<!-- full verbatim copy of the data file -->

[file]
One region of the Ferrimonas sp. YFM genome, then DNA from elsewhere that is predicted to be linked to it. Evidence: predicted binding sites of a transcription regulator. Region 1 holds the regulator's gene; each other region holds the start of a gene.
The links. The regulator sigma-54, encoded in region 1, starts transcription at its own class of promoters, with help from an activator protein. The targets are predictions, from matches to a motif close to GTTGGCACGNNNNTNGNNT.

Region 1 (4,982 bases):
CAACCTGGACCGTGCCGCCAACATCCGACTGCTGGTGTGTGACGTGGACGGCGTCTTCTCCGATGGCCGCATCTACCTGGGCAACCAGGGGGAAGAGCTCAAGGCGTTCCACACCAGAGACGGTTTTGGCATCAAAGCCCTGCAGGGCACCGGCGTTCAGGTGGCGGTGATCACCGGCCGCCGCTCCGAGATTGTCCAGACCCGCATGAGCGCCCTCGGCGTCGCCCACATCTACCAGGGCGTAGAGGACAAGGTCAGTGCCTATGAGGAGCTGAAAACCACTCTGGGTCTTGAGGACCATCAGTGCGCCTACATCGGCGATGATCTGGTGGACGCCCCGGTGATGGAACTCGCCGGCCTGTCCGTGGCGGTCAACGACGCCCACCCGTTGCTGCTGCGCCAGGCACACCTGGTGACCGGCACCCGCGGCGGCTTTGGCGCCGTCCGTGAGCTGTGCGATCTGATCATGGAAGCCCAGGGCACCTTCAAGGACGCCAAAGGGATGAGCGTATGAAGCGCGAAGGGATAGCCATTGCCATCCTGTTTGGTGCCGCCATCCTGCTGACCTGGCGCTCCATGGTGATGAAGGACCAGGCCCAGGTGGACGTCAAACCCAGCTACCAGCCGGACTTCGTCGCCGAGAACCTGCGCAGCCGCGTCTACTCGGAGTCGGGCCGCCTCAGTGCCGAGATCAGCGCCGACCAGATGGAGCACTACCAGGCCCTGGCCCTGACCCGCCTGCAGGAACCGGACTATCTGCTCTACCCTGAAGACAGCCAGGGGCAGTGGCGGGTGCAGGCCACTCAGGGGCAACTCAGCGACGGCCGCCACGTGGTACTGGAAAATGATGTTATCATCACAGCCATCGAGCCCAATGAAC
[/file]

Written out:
One region of the Ferrimonas sp. YFM genome, then DNA from elsewhere that is predicted to be linked to it. Evidence: predicted binding sites of a transcription regulator. Region 1 holds the regulator's gene; each other region holds the start of a gene.
The links. The regulator sigma-54, encoded in region 1, starts transcription at its own class of promoters, with help from an activator protein. The targets are predictions, from matches to a motif close to GTTGGCACGNNNNTNGNNT.

Region 1 (4,982 bases):
CAACCTGGACCGTGCCGCCAACATCCGACTGCTGGTGTGTGACGTGGACGGCGTCTTCTCCGATGGCCGCATCTACCTGGGCAACCAGGGGGAAGAGCTCAAGGCGTTCCACACCAGAGACGGTTTTGGCATCAAAGCCCTGCAGGGCACCGGCGTTCAGGTGGCGGTGATCACCGGCCGCCGCTCCGAGATTGTCCAGACCCGCATGAGCGCCCTCGGCGTCGCCCACATCTACCAGGGCGTAGAGGACAAGGTCAGTGCCTATGAGGAGCTGAAAACCACTCTGGGTCTTGAGGACCATCAGTGCGCCTACATCGGCGATGATCTGGTGGACGCCCCGGTGATGGAACTCGCCGGCCTGTCCGTGGCGGTCAACGACGCCCACCCGTTGCTGCTGCGCCAGGCACACCTGGTGACCGGCACCCGCGGCGGCTTTGGCGCCGTCCGTGAGCTGTGCGATCTGATCATGGAAGCCCAGGGCACCTTCAAGGACGCCAAAGGGATGAGCGTATGAAGCGCGAAGGGATAGCCATTGCCATCCTGTTTGGTGCCGCCATCCTGCTGACCTGGCGCTCCATGGTGATGAAGGACCAGGCCCAGGTGGACGTCAAACCCAGCTACCAGCCGGACTTCGTCGCCGAGAACCTGCGCAGCCGCGTCTACTCGGAGTCGGGCCGCCTCAGTGCCGAGATCAGCGCCGACCAGATGGAGCACTACCAGGCCCTGGCCCTGACCCGCCTGCAGGAACCGGACTATCTGCTCTACCCTGAAGACAGCCAGGGGCAGTGGCGGGTGCAGGCCACTCAGGGGCAACTCAGCGACGGCCGCCACGTGGTACTGGAAAATGATGTTATCATCACAGCCATCGAGCCCAATGAAC